Irish Government’s Mental Health Policy Slammed

One year after the launch of the Irish Government’s new national mental health policy, there has been almost no progress on some of its key recommendations, psychiatrists have said. A Vision for Change, which was launched last January, marked the Government’s first mental health policy update in over 20 years.

According to the Irish Psychiatric Association (IPA), ‘for the first time in a generation, public and professional hopes and expectations were raised that at last, the political will to develop and support mental health services had arrived’.

Written by the Expert Group on Mental Health Policy, the document, among other things, envisioned an active community-based mental health service, where the need for hospital admission would be greatly reduced.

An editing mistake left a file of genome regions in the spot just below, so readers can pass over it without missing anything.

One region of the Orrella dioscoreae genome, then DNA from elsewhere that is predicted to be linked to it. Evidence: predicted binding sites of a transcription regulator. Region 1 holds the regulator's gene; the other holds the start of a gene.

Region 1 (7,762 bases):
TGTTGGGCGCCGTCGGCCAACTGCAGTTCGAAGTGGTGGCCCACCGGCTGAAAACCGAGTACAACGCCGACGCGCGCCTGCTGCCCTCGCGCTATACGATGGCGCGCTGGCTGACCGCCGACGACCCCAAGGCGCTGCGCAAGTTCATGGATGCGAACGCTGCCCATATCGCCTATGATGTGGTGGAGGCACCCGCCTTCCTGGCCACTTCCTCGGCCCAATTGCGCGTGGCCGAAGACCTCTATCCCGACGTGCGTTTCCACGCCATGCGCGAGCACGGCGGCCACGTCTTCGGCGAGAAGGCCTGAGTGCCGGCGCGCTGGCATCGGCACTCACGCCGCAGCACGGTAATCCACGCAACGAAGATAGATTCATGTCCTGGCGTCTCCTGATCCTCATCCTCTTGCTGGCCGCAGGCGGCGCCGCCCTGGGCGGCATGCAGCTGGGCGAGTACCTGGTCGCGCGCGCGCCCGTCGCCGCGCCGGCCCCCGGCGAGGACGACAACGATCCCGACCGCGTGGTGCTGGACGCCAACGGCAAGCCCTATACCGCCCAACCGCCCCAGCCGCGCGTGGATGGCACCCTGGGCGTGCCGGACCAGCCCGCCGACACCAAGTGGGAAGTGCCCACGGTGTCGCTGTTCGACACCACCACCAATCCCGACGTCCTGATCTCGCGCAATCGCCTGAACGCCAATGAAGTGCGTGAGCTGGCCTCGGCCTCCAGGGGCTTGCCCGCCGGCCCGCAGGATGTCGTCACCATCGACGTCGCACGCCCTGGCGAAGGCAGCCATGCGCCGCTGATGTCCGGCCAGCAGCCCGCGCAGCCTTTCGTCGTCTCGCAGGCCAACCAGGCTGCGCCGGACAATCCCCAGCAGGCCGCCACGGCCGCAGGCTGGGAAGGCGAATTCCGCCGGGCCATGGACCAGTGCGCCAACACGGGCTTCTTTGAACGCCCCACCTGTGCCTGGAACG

However one year on, a survey by the IPA has found that there has been little or no progress. It highlights the fact that in a period of ‘unprecedented economic prosperity’, a ‘derisory €25 million’ of new monies was allocated to this area in the 2007 Budget.

This is despite the fact that A Vision for Change emphasised that a major programme of capital and non-capital investment in mental health services would be required to fulfil the report’s recommendations.

“Instead of development, this funding has been diverted away from frontline patients services. No capital programme, which is crucial to replace the crumbling and shoddy parts of the service, has yet been put in place”, the IPA explained.

It said that those affected by mental health problems ‘are close to yet another political betrayal’.

“The public, service users, carers and our organisation are angered, disappointed and cannot accept this lack of progress. We, together with service users and providers, now demand urgent political and administrative action. Failing that, we will seek electoral accountability”, the association added.